Contribution of fungal biomass to the growth of the shredder, Pycnopsyche gentilis (Trichoptera: Limnephilidae)
Article first published online: 11 AUG 2009
© 2009 Blackwell Publishing Ltd
Volume 54, Issue 11, pages 2212–2224, November 2009
How to Cite
CHUNG, N. and SUBERKROPP, K. (2009), Contribution of fungal biomass to the growth of the shredder, Pycnopsyche gentilis (Trichoptera: Limnephilidae). Freshwater Biology, 54: 2212–2224. doi: 10.1111/j.1365-2427.2009.02260.x
- Issue published online: 7 OCT 2009
- Article first published online: 11 AUG 2009
- (Manuscript accepted 2 May 2009)
- Anguillospora filiformis;
- aquatic hyphomycete;
- fungal contribution;
- larval growth;
- Pycnopsyche gentilis
1. 1. It has been accepted that aquatic hyphomycetes colonising submerged leaves increase the nutritional value of leaf detritus and suggested that fungal biomass plays a greater role in the growth of shredders than leaf tissue itself. However, it is not clear what proportion of the nutritional needs of shredders is met by fungal biomass.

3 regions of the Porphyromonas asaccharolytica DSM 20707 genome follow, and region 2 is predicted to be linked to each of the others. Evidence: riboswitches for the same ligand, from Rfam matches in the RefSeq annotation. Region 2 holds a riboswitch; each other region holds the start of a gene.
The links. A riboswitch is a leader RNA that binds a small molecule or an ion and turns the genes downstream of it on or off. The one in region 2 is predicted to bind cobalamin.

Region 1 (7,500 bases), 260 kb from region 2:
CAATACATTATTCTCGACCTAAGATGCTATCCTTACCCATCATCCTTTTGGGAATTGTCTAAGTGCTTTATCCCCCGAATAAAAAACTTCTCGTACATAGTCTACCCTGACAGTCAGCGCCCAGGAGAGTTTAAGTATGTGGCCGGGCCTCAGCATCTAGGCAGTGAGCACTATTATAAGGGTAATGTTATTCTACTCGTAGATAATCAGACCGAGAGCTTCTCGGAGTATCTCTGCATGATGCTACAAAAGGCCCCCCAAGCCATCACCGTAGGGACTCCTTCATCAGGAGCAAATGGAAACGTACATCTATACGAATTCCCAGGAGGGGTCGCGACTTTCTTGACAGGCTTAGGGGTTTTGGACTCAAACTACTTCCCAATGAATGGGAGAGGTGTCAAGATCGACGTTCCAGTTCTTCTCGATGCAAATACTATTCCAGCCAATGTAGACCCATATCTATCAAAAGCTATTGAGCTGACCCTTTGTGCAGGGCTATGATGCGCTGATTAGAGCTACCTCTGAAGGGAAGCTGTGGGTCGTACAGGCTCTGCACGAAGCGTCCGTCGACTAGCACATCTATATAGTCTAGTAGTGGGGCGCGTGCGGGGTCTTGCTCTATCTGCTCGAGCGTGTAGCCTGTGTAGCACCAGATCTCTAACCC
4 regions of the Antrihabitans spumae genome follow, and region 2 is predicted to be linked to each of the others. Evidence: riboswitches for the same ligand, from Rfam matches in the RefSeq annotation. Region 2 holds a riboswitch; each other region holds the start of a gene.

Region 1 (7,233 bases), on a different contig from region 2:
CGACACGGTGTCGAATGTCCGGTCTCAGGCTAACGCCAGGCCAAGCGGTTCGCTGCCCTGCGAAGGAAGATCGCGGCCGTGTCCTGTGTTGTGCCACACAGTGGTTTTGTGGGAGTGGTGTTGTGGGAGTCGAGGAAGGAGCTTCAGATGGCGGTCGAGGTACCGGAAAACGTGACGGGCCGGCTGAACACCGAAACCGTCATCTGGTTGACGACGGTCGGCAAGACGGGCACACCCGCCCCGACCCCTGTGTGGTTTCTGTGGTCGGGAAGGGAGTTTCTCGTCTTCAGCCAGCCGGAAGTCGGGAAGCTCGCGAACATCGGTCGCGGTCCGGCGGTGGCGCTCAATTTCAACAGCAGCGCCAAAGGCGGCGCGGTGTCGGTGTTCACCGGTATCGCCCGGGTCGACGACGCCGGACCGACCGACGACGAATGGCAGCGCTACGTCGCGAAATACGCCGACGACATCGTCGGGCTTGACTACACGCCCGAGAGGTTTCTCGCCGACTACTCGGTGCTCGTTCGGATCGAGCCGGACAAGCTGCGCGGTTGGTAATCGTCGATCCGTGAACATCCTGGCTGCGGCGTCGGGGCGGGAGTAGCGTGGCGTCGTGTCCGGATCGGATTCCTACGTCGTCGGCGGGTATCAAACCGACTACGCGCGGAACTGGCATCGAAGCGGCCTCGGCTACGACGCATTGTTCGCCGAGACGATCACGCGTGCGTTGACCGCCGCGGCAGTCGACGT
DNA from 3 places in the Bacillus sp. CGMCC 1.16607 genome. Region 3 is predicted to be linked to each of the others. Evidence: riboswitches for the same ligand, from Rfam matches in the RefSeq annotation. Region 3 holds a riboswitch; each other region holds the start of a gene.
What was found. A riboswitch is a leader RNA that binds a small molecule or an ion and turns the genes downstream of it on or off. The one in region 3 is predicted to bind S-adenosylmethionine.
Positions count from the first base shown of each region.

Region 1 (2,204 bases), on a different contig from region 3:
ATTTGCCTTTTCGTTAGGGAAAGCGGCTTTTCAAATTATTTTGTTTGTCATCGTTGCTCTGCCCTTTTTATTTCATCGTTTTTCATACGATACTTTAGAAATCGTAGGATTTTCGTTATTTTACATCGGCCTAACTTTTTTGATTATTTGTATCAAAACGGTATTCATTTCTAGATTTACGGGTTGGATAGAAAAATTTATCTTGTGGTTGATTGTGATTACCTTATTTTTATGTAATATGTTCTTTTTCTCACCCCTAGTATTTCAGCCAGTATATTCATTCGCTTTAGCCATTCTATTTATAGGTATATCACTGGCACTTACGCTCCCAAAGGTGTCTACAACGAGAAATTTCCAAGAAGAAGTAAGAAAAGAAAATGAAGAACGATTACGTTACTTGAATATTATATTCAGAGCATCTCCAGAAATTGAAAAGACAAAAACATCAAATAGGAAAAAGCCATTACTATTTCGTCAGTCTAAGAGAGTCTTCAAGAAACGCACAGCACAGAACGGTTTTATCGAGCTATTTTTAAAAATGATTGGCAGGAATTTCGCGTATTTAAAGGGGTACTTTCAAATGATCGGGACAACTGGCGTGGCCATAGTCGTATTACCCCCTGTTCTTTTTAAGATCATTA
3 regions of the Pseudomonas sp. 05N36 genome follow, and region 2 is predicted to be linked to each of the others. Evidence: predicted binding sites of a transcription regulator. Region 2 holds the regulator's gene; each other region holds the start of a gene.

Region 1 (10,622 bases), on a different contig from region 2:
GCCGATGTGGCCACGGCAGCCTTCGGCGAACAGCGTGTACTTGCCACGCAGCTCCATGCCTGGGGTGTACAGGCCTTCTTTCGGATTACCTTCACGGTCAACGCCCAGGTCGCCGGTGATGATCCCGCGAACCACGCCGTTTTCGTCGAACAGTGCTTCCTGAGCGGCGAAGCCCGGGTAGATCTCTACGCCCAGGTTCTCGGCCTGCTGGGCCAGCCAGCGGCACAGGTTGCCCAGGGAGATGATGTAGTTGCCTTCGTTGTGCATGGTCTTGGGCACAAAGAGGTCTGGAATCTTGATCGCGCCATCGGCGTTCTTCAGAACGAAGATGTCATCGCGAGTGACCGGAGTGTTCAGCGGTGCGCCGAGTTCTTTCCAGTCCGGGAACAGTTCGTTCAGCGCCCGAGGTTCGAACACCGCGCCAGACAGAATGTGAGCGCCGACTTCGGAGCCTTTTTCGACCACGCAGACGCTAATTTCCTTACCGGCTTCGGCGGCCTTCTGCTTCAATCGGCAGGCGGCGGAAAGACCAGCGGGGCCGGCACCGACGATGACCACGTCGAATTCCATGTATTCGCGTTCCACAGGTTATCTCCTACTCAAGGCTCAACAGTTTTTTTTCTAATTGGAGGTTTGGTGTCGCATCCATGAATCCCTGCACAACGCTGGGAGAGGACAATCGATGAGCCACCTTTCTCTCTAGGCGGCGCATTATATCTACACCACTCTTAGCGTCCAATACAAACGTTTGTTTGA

2. We fed Pycnopsyche gentilis larvae with tulip poplar (Liriodendron tulipifera) leaf discs colonised by the aquatic hyphomycete, Anguillospora filiformis, which had been radiolabelled to quantify the contribution of fungal carbon to the growth of the shredder at different larval developmental stages. Instantaneous growth rates of larvae on this diet were also estimated.
3. When provided with fungal-colonised leaves (14–16% fungal biomass), the third and the fifth instar larvae of P. gentilis grew at the rates of 0.061 and 0.034 day−1, respectively, but on a diet of sterile leaves, both larval instars lost weight. The incorporation rates of fungal carbon were 31.6 μg C mg−1 AFDM day−1, accounting for 100% of the daily growth rate of the third instar larvae and 8.6 μg C mg−1 AFDM day−1, accounting for 50% of the daily growth rate of the fifth instar larvae.
4. These results suggest that leaf material colonised by A. filiformis is a high quality food resource for P. gentilis larvae, and that fungal biomass can contribute significantly to the growth of these larvae. Differences in feeding behaviour and digestive physiology may explain the significantly greater assimilation of fungal biomass by the earlier instar than the final instar. To satisfy their nutritional needs the fifth instar larvae would have to assimilate detrital mass that may have been modified by fungal exoenzymes.